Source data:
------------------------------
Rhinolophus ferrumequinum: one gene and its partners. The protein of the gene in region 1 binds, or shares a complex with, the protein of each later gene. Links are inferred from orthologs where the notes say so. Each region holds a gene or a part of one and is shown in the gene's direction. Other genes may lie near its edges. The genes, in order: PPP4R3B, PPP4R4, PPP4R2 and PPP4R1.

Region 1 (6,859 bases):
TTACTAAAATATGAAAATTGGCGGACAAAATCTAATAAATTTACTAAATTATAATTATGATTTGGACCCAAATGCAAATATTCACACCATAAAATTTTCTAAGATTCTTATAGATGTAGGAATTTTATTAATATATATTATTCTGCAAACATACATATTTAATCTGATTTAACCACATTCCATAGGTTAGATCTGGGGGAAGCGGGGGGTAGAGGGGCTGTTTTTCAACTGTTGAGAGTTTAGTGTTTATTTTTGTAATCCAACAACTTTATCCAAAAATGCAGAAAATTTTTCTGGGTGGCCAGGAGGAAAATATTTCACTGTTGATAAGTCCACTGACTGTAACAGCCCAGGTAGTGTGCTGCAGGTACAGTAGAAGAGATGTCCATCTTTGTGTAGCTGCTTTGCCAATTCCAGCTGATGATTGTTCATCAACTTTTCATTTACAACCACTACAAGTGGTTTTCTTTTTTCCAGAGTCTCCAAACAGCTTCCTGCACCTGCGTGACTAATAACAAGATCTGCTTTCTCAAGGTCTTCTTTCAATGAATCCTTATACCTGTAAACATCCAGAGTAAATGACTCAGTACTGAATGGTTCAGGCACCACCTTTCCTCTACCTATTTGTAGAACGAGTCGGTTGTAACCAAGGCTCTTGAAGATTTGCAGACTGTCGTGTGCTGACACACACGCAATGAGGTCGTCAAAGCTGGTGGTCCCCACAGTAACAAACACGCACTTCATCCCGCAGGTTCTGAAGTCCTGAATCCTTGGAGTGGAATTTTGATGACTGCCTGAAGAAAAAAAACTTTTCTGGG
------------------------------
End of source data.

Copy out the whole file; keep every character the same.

Rhinolophus ferrumequinum: one gene and its partners. The protein of the gene in region 1 binds, or shares a complex with, the protein of each later gene. Links are inferred from orthologs where the notes say so. Each region holds a gene or a part of one and is shown in the gene's direction. Other genes may lie near its edges. The genes, in order: PPP4R3B, PPP4R4, PPP4R2 and PPP4R1.

Region 1 (6,859 bases):
TTACTAAAATATGAAAATTGGCGGACAAAATCTAATAAATTTACTAAATTATAATTATGATTTGGACCCAAATGCAAATATTCACACCATAAAATTTTCTAAGATTCTTATAGATGTAGGAATTTTATTAATATATATTATTCTGCAAACATACATATTTAATCTGATTTAACCACATTCCATAGGTTAGATCTGGGGGAAGCGGGGGGTAGAGGGGCTGTTTTTCAACTGTTGAGAGTTTAGTGTTTATTTTTGTAATCCAACAACTTTATCCAAAAATGCAGAAAATTTTTCTGGGTGGCCAGGAGGAAAATATTTCACTGTTGATAAGTCCACTGACTGTAACAGCCCAGGTAGTGTGCTGCAGGTACAGTAGAAGAGATGTCCATCTTTGTGTAGCTGCTTTGCCAATTCCAGCTGATGATTGTTCATCAACTTTTCATTTACAACCACTACAAGTGGTTTTCTTTTTTCCAGAGTCTCCAAACAGCTTCCTGCACCTGCGTGACTAATAACAAGATCTGCTTTCTCAAGGTCTTCTTTCAATGAATCCTTATACCTGTAAACATCCAGAGTAAATGACTCAGTACTGAATGGTTCAGGCACCACCTTTCCTCTACCTATTTGTAGAACGAGTCGGTTGTAACCAAGGCTCTTGAAGATTTGCAGACTGTCGTGTGCTGACACACACGCAATGAGGTCGTCAAAGCTGGTGGTCCCCACAGTAACAAACACGCACTTCATCCCGCAGGTTCTGAAGTCCTGAATCCTTGGAGTGGAATTTTGATGACTGCCTGAAGAAAAAAAACTTTTCTGGG